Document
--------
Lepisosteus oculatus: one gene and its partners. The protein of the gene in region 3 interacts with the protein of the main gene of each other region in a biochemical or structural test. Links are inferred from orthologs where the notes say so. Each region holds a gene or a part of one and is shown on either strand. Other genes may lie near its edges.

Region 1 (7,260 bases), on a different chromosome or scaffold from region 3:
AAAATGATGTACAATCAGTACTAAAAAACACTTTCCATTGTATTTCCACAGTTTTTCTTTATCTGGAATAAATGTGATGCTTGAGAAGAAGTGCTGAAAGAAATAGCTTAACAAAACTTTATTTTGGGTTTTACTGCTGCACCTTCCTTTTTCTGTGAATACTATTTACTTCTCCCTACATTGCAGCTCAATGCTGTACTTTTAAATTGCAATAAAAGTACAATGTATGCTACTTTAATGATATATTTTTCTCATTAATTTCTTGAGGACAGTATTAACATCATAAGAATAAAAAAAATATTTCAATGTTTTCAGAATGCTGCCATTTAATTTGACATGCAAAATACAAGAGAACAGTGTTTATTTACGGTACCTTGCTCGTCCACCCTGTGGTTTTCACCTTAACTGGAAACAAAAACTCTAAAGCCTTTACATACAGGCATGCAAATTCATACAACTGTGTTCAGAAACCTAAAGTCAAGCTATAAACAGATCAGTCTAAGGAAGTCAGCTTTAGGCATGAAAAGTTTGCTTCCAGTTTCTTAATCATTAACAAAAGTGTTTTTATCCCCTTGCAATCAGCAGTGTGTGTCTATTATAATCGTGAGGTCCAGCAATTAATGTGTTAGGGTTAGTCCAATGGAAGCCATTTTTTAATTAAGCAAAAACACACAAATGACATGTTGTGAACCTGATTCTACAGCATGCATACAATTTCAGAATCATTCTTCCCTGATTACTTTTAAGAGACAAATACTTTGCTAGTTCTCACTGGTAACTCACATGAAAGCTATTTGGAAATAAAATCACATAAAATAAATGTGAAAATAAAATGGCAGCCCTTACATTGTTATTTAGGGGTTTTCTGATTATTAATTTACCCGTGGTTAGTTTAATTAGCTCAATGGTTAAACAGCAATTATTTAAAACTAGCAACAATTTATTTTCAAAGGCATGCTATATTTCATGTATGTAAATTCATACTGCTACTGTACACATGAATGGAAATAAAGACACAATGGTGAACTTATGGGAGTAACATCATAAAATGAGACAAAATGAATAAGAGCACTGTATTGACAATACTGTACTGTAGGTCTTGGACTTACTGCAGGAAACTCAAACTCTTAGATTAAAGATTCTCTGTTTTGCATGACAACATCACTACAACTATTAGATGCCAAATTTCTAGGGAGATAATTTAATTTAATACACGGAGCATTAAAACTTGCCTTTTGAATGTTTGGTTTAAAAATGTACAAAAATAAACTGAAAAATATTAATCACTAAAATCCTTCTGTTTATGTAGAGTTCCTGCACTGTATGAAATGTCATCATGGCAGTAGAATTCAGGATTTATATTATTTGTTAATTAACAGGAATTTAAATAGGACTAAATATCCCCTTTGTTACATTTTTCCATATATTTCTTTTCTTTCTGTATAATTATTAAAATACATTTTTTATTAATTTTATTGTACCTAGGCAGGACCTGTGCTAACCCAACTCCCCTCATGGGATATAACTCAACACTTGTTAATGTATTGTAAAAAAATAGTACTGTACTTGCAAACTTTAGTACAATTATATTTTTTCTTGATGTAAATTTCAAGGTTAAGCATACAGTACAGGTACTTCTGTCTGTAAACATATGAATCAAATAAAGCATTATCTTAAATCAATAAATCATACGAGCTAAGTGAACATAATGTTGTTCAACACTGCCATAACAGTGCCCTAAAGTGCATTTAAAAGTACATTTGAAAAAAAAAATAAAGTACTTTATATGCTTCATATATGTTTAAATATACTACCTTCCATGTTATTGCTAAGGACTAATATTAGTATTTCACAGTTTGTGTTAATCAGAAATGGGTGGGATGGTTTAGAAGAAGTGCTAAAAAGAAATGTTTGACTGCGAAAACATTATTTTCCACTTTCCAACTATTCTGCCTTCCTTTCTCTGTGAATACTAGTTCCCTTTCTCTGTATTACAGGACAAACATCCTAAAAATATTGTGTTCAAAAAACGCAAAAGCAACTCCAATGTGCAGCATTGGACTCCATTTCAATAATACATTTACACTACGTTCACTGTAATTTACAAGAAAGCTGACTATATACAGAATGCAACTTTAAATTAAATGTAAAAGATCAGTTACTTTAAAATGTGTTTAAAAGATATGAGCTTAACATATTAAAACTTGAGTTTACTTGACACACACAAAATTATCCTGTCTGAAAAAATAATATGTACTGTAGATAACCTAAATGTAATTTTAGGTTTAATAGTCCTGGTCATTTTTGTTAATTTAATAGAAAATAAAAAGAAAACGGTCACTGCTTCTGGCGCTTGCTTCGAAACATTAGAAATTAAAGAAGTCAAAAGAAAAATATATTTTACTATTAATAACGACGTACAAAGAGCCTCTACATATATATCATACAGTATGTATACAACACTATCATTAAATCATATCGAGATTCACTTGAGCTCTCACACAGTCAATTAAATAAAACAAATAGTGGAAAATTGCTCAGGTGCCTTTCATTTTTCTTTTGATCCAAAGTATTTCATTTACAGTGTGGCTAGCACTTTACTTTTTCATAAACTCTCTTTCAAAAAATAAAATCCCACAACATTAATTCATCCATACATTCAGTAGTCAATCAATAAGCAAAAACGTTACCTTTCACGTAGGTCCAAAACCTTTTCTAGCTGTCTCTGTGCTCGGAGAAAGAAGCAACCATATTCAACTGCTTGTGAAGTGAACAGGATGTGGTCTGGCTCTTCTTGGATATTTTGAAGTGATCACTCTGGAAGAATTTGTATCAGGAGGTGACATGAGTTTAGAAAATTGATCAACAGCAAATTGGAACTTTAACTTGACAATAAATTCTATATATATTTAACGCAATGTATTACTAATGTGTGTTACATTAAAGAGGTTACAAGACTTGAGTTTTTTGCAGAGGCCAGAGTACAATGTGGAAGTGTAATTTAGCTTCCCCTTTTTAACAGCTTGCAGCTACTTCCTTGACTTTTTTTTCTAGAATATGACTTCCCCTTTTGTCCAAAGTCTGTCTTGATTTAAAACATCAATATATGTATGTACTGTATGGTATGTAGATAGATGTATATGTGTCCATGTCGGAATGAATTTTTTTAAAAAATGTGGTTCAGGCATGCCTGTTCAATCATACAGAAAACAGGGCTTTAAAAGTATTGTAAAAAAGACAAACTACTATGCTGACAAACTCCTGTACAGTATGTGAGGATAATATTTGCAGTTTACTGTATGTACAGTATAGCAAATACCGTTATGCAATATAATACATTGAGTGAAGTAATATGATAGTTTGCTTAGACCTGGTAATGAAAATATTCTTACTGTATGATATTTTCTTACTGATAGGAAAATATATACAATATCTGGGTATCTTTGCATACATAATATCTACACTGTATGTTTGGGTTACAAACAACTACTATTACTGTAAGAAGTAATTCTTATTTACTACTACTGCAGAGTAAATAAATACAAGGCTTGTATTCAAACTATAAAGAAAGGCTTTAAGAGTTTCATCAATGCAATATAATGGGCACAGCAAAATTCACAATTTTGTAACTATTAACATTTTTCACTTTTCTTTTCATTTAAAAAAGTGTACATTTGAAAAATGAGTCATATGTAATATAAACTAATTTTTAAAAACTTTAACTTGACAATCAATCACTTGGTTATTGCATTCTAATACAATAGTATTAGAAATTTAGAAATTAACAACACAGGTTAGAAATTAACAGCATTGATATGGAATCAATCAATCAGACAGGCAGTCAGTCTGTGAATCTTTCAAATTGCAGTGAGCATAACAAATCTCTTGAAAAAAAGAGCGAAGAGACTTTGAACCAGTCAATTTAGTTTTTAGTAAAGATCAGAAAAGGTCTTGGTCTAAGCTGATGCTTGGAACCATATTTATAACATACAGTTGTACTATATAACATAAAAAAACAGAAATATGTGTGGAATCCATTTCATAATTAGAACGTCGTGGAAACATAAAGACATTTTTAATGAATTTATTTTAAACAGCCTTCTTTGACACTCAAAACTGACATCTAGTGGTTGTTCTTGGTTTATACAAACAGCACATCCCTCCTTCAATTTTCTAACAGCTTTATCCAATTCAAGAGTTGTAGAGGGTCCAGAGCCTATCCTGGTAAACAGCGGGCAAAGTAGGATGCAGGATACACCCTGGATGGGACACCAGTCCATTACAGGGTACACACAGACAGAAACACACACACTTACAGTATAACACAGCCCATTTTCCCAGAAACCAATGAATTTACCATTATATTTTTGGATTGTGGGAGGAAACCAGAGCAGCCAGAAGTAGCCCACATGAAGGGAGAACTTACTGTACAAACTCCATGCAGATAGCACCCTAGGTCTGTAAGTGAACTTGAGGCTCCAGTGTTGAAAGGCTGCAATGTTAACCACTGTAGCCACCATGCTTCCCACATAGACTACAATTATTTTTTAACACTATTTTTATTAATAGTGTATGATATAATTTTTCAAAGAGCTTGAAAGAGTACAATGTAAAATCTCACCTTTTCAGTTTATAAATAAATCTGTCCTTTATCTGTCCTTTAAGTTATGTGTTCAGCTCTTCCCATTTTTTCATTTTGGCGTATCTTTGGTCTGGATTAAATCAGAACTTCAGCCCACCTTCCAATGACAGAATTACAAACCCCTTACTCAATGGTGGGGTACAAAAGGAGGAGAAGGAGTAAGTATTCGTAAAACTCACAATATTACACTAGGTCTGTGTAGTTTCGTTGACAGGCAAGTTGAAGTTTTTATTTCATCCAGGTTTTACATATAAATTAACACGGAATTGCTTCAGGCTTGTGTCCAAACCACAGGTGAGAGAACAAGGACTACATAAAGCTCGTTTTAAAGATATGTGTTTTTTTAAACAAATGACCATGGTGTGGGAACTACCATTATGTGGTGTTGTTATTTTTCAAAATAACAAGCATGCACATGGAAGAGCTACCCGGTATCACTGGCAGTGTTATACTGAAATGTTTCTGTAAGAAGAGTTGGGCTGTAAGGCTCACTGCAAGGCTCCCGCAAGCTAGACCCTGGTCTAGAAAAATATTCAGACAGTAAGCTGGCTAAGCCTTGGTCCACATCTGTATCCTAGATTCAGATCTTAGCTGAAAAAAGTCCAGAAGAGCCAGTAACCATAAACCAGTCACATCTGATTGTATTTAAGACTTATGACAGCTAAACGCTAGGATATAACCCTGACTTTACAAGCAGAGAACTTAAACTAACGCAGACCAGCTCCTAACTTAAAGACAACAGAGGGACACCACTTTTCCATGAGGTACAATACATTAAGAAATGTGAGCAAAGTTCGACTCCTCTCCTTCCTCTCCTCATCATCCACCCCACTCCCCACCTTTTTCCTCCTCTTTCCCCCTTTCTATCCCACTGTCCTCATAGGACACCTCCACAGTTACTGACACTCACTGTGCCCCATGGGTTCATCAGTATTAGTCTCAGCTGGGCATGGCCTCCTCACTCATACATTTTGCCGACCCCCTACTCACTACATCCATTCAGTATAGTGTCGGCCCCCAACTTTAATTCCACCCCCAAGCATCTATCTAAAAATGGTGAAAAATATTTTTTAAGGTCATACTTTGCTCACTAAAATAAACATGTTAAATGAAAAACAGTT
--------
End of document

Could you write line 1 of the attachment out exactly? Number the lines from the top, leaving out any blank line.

Lepisosteus oculatus: one gene and its partners. The protein of the gene in region 3 interacts with the protein of the main gene of each other region in a biochemical or structural test. Links are inferred from orthologs where the notes say so. Each region holds a gene or a part of one and is shown on either strand. Other genes may lie near its edges.